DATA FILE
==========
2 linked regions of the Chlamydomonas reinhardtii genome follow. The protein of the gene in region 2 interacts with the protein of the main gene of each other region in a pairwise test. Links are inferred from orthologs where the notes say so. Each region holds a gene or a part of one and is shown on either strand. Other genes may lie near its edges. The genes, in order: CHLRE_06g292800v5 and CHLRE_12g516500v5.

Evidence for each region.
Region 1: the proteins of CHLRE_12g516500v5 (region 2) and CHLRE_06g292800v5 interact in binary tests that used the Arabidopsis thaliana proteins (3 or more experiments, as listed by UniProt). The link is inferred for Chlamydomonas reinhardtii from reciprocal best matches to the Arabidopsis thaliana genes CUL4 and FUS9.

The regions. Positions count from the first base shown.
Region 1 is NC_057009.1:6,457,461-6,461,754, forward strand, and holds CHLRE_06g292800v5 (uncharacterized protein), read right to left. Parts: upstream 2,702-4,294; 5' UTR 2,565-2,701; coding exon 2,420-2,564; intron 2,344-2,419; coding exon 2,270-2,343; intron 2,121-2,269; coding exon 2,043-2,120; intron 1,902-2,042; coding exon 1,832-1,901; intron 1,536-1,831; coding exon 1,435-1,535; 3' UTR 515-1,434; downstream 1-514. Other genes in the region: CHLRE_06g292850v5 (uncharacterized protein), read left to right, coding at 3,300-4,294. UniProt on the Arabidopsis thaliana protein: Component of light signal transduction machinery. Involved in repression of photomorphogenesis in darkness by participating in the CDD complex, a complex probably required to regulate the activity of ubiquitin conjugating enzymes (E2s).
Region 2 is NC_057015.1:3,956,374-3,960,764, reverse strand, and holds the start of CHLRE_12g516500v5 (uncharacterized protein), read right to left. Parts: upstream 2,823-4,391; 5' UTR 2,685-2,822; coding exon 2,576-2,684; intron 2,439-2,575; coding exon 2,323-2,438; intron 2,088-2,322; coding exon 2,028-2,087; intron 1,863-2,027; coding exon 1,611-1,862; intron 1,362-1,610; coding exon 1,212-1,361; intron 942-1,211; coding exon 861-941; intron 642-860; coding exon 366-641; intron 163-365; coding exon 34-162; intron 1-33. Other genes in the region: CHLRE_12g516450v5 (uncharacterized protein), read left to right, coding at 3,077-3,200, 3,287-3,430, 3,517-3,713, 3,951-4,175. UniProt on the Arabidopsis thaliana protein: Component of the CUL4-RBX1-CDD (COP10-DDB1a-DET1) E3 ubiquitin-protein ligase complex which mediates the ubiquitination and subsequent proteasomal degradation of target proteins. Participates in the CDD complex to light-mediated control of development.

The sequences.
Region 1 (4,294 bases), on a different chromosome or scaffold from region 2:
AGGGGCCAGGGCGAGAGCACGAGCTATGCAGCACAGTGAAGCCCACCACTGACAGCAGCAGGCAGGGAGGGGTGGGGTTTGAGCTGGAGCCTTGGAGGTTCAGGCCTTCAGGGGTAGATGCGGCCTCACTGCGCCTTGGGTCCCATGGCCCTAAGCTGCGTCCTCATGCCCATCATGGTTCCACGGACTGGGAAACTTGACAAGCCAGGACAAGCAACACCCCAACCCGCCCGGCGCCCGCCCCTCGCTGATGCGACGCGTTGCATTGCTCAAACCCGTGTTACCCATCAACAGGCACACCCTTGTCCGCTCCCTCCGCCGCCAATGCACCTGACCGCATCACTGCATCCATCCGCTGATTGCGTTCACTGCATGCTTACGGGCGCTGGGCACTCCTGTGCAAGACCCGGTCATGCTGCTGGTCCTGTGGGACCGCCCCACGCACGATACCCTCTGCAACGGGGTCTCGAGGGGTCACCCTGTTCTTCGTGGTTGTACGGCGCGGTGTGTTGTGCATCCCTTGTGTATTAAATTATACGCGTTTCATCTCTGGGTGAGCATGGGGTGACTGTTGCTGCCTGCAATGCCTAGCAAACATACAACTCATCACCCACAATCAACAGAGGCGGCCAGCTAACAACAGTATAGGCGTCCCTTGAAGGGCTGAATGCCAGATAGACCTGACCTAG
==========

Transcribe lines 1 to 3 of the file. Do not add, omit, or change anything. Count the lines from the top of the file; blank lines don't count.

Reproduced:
2 linked regions of the Chlamydomonas reinhardtii genome follow. The protein of the gene in region 2 interacts with the protein of the main gene of each other region in a pairwise test. Links are inferred from orthologs where the notes say so. Each region holds a gene or a part of one and is shown on either strand. Other genes may lie near its edges. The genes, in order: CHLRE_06g292800v5 and CHLRE_12g516500v5.

Evidence for each region.
Region 1: the proteins of CHLRE_12g516500v5 (region 2) and CHLRE_06g292800v5 interact in binary tests that used the Arabidopsis thaliana proteins (3 or more experiments, as listed by UniProt). The link is inferred for Chlamydomonas reinhardtii from reciprocal best matches to the Arabidopsis thaliana genes CUL4 and FUS9.